WriteFreely-Specific Considerations in the Body

When I first started playing around with a free Write.as blog, years ago, perhaps the first “quirk” of the CMS to trip me up was its complete separation from the suite’s image-hosting counterpart, Snap.as. The fact that one had to upload to Snap.as, actually copy the embed code and paste it in the intended Write.as post - without any sort of pre-publication preview of how it’d look in the body - all seemed very incomplete to me. As the new Write.as editor begins to implement directly uploading, today, however, I have been begging for this old method to remain untouched because it is actually absolutely ingenious. When I need to add an embedded image to the current Drafts Draft I’m composing in now, for instance, I can upload it straight to Snap.as, copy the Markdown embed code (here’s the full embed code for the image embedded above, for example: ![The Non-Markdown-Native Options](https://i.snap.as/QtNWXN6f.png)), and paste it right here, locally, just as it will be in the final draft. When I use Drafts’ preview function, it loads the image directly from Snap.as - from the very same place your browser loaded it when you navigated to the finished Post. This method reduces waste and makes my text ridiculously portable right from the get-go.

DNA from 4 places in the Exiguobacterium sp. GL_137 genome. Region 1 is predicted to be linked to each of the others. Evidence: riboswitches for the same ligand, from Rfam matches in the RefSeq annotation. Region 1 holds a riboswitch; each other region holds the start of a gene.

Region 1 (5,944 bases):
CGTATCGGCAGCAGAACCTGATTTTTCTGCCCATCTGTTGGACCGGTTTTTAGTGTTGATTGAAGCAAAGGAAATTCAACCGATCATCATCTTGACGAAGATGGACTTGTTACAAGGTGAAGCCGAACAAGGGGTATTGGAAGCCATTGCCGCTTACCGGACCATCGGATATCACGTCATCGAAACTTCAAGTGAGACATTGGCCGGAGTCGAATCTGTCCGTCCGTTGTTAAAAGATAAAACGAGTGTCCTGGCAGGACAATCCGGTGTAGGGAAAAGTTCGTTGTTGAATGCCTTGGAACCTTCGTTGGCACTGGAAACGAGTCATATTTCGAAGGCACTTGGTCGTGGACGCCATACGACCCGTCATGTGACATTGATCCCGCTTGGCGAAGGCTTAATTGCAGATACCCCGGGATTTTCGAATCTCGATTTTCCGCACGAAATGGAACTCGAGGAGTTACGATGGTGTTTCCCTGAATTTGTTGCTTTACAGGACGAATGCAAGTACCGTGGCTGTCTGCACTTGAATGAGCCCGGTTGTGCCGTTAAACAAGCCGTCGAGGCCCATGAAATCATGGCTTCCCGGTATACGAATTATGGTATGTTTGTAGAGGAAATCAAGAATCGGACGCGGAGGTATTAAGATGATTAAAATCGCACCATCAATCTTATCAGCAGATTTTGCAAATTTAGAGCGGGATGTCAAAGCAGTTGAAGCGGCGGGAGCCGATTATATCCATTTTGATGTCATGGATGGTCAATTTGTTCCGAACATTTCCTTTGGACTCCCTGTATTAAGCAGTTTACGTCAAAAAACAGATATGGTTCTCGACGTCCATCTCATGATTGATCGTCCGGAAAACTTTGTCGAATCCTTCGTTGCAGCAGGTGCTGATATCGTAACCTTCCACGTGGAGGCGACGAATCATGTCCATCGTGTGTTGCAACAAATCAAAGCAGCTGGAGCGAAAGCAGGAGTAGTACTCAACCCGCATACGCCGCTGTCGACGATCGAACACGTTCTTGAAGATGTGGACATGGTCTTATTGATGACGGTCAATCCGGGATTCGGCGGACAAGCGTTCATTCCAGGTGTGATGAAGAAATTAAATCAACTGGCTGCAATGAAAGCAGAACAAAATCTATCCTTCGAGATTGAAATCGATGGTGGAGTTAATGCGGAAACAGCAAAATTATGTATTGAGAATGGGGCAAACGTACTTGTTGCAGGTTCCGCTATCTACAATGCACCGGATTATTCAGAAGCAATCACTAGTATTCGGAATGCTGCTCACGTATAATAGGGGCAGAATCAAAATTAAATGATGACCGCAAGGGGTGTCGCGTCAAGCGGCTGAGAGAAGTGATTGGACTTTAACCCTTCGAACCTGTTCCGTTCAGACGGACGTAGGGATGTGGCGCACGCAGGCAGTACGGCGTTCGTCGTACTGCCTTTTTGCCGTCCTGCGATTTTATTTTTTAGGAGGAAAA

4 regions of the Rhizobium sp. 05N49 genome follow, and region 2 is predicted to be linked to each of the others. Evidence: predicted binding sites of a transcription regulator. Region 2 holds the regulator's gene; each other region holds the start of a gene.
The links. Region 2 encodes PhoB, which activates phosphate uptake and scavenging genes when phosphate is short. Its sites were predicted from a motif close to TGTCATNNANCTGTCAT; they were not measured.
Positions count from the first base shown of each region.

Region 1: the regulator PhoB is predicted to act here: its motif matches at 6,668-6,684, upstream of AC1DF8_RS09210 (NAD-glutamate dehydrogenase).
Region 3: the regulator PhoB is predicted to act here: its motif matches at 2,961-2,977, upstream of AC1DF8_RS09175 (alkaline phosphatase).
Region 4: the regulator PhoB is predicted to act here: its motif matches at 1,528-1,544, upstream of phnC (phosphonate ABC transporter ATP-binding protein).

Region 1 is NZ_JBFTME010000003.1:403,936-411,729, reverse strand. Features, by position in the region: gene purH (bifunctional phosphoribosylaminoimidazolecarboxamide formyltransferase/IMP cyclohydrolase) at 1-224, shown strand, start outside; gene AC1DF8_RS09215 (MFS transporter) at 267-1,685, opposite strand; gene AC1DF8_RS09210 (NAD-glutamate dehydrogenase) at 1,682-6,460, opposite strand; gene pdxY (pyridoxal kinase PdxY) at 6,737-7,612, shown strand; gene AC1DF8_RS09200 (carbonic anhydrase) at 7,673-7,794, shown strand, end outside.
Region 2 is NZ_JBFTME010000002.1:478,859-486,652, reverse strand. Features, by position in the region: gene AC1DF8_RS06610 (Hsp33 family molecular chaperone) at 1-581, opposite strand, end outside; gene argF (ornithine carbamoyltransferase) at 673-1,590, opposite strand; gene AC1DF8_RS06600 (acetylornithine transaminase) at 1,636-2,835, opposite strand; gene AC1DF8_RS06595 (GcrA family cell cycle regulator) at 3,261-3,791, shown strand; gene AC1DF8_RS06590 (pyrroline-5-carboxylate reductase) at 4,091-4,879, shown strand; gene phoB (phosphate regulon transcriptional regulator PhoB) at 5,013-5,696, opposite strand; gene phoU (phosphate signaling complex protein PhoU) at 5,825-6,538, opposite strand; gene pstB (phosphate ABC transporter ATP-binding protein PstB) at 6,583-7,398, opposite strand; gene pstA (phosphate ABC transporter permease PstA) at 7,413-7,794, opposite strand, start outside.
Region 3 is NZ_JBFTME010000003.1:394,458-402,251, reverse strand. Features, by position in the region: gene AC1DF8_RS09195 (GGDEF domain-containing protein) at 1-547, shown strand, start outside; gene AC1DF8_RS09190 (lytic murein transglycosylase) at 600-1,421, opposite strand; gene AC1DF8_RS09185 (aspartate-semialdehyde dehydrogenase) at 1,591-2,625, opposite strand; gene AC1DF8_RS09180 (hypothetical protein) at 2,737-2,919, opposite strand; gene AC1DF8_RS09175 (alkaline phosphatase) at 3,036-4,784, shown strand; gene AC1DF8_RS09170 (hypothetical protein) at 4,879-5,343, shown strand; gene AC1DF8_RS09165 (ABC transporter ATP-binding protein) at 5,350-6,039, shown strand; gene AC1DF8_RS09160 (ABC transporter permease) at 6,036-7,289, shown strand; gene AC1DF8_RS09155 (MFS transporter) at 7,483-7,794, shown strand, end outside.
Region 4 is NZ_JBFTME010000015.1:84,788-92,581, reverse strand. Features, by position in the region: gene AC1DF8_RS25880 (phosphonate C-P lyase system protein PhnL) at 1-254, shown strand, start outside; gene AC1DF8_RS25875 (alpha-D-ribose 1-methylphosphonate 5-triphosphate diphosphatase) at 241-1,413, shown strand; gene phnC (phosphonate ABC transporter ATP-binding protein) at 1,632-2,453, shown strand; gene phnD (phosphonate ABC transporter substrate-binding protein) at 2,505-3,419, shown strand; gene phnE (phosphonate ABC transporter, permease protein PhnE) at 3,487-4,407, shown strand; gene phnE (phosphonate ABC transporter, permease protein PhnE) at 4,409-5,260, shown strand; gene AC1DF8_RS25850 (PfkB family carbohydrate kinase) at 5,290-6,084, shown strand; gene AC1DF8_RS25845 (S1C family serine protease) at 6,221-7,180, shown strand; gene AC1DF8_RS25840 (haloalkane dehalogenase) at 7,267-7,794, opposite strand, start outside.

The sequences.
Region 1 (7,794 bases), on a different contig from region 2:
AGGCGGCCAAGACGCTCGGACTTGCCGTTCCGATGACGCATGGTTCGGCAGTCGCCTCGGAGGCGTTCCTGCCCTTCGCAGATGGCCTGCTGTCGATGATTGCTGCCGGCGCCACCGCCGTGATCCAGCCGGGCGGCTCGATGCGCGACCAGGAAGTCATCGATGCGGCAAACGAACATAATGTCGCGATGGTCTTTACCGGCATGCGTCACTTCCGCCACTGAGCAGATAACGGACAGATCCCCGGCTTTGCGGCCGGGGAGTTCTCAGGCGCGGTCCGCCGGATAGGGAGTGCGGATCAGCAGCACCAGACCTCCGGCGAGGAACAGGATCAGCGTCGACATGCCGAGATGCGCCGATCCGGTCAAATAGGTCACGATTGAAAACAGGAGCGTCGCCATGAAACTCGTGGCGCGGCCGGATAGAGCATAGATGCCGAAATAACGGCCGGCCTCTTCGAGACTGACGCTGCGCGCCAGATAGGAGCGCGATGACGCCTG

My Snap.as image addition workflow on iPhone is made especially smooth by a single-action Siri Shortcut entitled “Snap.as” which I’ve placed on one of my homescreens and customized with the Snap.as logo. Using Google Chrome - which I’ve kept on my device exclusively for this purpose - the Shortcut simply opens the Snap.as homepage (the upload interface for logged-in users.) From there, I can upload any number of images under 12.5 mb and add them to one of my loosely-organized Galleries. I then navigate to the gallery holding the new image, add a caption, and copy the embed code. Once I have that code stored in my clipboard manager of choice (we’ll talk more about those eventually,) I am completely done with that image! Those of you with WordPress experience will find this magical, I promise.